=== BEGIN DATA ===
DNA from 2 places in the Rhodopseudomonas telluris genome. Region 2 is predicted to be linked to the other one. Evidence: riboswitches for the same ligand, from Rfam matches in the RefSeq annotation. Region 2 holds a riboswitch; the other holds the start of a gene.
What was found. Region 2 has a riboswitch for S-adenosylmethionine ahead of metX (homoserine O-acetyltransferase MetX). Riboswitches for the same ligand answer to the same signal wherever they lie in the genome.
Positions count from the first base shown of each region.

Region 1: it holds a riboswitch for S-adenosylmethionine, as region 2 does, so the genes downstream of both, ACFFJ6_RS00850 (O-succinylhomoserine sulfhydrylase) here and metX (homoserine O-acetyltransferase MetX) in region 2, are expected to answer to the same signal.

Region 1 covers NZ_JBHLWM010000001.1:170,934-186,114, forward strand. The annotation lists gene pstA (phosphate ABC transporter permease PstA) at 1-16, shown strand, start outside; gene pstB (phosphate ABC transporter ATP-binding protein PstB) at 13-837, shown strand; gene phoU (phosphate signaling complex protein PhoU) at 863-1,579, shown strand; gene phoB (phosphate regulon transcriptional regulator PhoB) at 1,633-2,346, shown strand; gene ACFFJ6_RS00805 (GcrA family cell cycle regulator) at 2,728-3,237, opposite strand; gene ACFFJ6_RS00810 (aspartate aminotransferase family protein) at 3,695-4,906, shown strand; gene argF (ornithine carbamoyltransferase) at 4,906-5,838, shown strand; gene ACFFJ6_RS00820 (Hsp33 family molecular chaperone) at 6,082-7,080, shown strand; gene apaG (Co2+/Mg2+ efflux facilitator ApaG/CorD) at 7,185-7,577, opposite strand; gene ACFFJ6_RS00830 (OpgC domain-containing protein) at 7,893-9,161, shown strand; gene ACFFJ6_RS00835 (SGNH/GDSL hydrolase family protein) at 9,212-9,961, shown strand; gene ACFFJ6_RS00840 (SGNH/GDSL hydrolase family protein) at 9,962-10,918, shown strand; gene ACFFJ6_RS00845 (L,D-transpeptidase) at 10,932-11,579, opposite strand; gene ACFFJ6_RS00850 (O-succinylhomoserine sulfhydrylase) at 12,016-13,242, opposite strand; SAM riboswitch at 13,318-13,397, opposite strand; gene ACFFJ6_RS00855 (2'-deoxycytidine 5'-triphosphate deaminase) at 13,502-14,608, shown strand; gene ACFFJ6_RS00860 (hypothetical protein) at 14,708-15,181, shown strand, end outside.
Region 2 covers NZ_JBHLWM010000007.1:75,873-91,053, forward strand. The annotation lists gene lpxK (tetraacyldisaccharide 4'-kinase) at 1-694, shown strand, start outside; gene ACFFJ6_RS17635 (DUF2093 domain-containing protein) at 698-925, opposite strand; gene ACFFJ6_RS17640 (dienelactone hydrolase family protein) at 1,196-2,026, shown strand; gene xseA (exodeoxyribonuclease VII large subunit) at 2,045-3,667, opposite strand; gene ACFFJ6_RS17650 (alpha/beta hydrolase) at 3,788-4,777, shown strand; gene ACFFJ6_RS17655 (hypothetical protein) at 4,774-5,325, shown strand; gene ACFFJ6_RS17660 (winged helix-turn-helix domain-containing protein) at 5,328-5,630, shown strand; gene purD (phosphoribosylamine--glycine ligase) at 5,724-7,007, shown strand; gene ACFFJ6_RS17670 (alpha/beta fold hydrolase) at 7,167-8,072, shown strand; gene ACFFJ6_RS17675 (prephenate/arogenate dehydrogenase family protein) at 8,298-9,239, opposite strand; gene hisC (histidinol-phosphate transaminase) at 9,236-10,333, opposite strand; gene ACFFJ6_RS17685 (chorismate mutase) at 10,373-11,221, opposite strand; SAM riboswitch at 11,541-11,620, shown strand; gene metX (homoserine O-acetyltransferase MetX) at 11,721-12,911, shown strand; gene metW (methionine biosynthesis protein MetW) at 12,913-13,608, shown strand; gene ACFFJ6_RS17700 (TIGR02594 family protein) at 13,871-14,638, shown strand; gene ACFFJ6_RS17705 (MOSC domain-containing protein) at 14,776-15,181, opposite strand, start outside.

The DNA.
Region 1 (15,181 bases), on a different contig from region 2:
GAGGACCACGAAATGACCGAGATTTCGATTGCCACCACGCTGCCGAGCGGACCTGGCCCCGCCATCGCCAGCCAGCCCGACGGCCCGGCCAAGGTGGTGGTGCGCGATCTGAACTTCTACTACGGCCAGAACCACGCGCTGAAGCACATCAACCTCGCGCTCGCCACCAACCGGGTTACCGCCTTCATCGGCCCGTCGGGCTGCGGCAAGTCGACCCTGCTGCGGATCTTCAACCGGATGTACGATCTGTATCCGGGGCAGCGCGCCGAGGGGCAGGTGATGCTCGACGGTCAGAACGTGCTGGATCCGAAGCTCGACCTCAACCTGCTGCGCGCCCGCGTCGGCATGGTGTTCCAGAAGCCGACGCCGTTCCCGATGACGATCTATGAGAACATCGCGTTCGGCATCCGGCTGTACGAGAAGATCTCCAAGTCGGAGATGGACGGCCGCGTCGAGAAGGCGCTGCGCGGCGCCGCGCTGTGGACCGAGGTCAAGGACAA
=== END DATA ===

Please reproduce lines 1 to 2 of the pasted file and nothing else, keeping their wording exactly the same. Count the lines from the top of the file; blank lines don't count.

DNA from 2 places in the Rhodopseudomonas telluris genome. Region 2 is predicted to be linked to the other one. Evidence: riboswitches for the same ligand, from Rfam matches in the RefSeq annotation. Region 2 holds a riboswitch; the other holds the start of a gene.
What was found. Region 2 has a riboswitch for S-adenosylmethionine ahead of metX (homoserine O-acetyltransferase MetX). Riboswitches for the same ligand answer to the same signal wherever they lie in the genome.